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Of Interest

See archived articles

Fusion research in Europe

Working it out together

Kirsten Haupt

In Europe, fusion research is structured around a goal-oriented roadmap that closely involves universities, research laboratories and industry. Sibylle Günter, the scientific director of the Max-Planck Institute for Plasma Physics (IPP) in Germany, can speak to how the framework works from the inside. During a recent visit to ITER Headquarters she was able to give us her views on the advantages of broad scientific cooperation on fusion and how ITER is benefitting.
Sibylle Günter sheds light on how scientific cooperation in Europe benefits fusion research. (Click to view larger version...)
Sibylle Günter sheds light on how scientific cooperation in Europe benefits fusion research.
Europe is home to many different fusion devices, all conducting experiments in the quest for fusion electricity. How do they work together?

EU countries have a long history of working together on fusion research. With ITER being the main goal of these efforts, we use many of the already existing devices to prepare for ITER operation by exploiting their specific strengths. It's like a step ladder approach—we can test new ideas with the smaller and more flexible machines.

Let me give you an example. The tokamak at IPP, ASDEX Upgrade, has a very similar shape to JET (Joint European Torus) and ITER. Carbon used to be the material considered for the plasma chamber walls. But, carbon is easily eroded by the plasma and it traps the plasma fuel tritium. So, we were pioneering tungsten as the material for the plasma chamber wall instead of carbon.

Tungsten is a metal that was under consideration due to its very high melting point. But as it is not fully ionized, even at fusion-relevant temperatures, it emits significant line radiation. Therefore, you can tolerate only a tiny amount of tungsten in the plasma of a fusion power plant.

We ran several campaigns with tungsten as the plasma chamber wall material at ASDEX Upgrade and learned how to avoid tungsten accumulation in the plasma centre. When the results came back positive, JET used tungsten to build an ITER-like vessel wall. The ASDEX Upgrade scientists supported JET in learning to operate with metal walls. Now, JET is the machine that ITER can rely on for findings on a tungsten divertor. We have a really successful joint program in preparing ITER operational scenarios.

We exploit our facilities in a joint and coordinated manner. We all focus on ITER wherever possible, but we are open-minded and are also looking ahead at DEMO, the demonstration fusion power plant that will come after ITER.

The successful operation of the ITER plant is the spearhead of the European fusion research. How can work at ITER contribute to the research efforts at Europe's laboratories and fusion devices?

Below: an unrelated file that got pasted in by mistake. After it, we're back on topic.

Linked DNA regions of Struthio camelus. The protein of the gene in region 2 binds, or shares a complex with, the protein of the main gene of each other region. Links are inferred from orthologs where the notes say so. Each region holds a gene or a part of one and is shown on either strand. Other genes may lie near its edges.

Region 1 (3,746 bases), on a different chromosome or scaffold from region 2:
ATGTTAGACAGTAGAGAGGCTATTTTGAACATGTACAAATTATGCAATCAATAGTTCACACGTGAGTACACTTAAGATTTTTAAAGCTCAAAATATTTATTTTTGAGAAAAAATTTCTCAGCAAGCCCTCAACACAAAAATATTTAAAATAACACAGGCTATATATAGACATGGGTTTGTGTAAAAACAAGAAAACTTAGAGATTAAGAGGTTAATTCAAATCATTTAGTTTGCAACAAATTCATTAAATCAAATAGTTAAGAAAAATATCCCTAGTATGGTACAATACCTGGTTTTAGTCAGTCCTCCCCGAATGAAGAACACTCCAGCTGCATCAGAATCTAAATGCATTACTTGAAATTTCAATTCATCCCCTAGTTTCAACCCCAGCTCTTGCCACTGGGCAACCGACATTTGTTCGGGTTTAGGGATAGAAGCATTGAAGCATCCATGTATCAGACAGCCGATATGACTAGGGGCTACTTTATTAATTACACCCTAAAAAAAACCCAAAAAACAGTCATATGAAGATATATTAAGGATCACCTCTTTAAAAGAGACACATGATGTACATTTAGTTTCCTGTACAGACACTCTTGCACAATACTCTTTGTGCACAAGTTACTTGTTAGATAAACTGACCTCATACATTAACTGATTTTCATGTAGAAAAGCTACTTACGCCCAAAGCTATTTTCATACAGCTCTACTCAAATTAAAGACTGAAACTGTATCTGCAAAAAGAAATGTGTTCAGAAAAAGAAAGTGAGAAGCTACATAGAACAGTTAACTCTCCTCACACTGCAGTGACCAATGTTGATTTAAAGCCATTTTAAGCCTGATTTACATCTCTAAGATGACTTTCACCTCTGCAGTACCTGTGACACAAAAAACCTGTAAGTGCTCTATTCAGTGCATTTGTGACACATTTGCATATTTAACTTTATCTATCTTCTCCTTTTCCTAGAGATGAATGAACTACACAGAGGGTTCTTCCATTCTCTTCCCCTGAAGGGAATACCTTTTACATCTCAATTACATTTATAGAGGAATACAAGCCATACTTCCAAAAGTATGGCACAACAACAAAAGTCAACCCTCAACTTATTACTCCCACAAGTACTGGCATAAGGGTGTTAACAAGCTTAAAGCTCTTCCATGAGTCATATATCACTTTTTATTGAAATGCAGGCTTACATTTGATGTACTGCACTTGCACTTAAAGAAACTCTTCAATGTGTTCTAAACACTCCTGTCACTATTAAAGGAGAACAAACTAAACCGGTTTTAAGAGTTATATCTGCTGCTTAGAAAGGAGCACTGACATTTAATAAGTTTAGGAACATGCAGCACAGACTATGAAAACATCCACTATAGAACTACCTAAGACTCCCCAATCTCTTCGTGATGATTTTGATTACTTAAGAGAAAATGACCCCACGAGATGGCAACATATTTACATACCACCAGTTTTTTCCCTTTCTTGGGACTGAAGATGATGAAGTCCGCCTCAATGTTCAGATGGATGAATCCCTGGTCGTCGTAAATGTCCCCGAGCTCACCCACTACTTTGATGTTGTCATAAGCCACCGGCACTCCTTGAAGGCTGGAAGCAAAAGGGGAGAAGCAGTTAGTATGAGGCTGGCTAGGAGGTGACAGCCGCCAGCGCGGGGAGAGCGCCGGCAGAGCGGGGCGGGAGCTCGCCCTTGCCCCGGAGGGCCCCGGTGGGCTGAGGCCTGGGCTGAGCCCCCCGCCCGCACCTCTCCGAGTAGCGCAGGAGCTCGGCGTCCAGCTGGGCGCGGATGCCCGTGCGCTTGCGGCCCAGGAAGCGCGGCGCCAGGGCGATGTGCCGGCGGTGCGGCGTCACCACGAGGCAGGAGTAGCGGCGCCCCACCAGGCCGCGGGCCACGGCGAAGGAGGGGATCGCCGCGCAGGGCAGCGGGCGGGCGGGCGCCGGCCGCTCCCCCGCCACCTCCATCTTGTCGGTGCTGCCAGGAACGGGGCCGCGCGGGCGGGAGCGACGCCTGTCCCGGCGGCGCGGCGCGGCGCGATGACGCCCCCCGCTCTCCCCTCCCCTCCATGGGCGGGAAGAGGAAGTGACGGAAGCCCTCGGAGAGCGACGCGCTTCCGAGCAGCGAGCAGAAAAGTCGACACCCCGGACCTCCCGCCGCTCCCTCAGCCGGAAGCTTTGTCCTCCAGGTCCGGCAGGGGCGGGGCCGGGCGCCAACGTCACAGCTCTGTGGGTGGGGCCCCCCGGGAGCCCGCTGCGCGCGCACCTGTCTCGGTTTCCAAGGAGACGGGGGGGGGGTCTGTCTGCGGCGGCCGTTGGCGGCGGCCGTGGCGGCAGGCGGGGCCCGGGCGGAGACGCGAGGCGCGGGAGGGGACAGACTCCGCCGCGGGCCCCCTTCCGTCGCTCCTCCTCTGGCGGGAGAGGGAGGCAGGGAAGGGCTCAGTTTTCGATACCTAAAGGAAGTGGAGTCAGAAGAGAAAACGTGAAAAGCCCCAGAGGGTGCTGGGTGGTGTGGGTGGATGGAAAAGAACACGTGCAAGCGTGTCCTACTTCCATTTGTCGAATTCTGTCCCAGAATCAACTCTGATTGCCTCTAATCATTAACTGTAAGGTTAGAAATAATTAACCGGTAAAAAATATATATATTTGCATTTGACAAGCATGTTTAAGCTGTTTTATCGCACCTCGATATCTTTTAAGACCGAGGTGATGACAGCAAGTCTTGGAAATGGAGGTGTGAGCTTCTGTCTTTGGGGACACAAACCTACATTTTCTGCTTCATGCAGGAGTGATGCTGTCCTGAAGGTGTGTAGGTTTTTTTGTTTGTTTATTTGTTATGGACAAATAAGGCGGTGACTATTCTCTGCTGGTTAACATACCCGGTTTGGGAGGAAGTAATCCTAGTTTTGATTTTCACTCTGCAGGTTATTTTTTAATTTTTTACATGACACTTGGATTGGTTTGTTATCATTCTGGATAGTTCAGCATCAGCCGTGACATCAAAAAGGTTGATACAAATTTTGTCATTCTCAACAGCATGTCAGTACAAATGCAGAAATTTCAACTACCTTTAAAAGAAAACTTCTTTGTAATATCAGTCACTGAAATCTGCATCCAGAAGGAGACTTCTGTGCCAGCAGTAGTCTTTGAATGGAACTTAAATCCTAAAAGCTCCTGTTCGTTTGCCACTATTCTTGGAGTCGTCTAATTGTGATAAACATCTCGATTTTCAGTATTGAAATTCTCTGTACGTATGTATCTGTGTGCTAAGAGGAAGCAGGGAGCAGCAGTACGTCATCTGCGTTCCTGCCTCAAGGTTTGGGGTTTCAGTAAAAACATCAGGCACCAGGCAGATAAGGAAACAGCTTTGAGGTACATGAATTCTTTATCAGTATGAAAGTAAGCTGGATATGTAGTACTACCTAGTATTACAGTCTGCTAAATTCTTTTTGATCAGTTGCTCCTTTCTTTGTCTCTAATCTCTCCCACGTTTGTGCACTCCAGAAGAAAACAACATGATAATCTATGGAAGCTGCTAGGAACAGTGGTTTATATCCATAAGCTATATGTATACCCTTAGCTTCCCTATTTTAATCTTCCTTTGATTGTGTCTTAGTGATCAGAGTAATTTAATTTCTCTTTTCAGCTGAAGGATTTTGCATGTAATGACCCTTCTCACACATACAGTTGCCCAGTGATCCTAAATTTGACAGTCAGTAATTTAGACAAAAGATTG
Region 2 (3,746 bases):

I hope we will learn a lot. We all work for ITER because we want to see a burning plasma. We want to learn from ITER how plasma physics work in a running fusion reactor and feed the findings back into the development of our DEMO design. ITER will give us a whole catalogue of lessons learned that will help us answer many questions: How do we build a reactor? What can we learn from the ITER model on international cooperation? Which new technologies can we take on from ITER?

Two different designs for a fusion power plant dominate current research—the stellarator and the tokamak. Do we need both?

In 50 years of fusion research we have seen many different configurations for fusion devices, including new designs by start-up companies in the US. The first-ever fusion device was a stellarator, but it was outrivaled by the tokamak with its better confinement properties. Now, with the help of high-performance computers in optimizing the magnetic field structure, the stellarator can be made to work.

A theorist with an interest in the practical uses of physics

Sibylle Günter is a German theoretical physicist, working primarily in the field of plasma physics. Although a theorist, she is passionate about practical applications of her field. Consequently, she became a staff scientist at the Max Planck Institute for Plasma Physics, IPP, in Garching, Germany, in 1996. Four years later, she assumed the position of Head of the Tokamak Physics Division. Since February 2011 she has been IPP's Scientific Director.

There is no real competition between the two designs. Both have advantages and disadvantages. The tokamak's advantages come from its good plasma confinement properties, plus it is relatively easy to build. Its disadvantages relate mostly to the possibility of disruptions, which are the biggest fear for power plants. So, as long as we have not resolved the issue of disruptions we should continue looking at the stellarator design as an option in any case. Its advantages stem from its intrinsic steady-state operation and higher plasma densities.

Does this mean that the stellarator design is considered an option for another DEMO project?

In our EU roadmap, the DEMO fusion power plant is clearly based on a tokamak design. The stellarator has not yet proved that it can achieve the plasma confinement properties that the tokamak design has been demonstrating. This is the task of Wendelstein 7-X at IPP Greifswald. The EU roadmap has set a decision point regarding the future of the stellarator program at around 2025. In any case, we all work to make ITER a success, as the basis of a DEMO fusion power plant.


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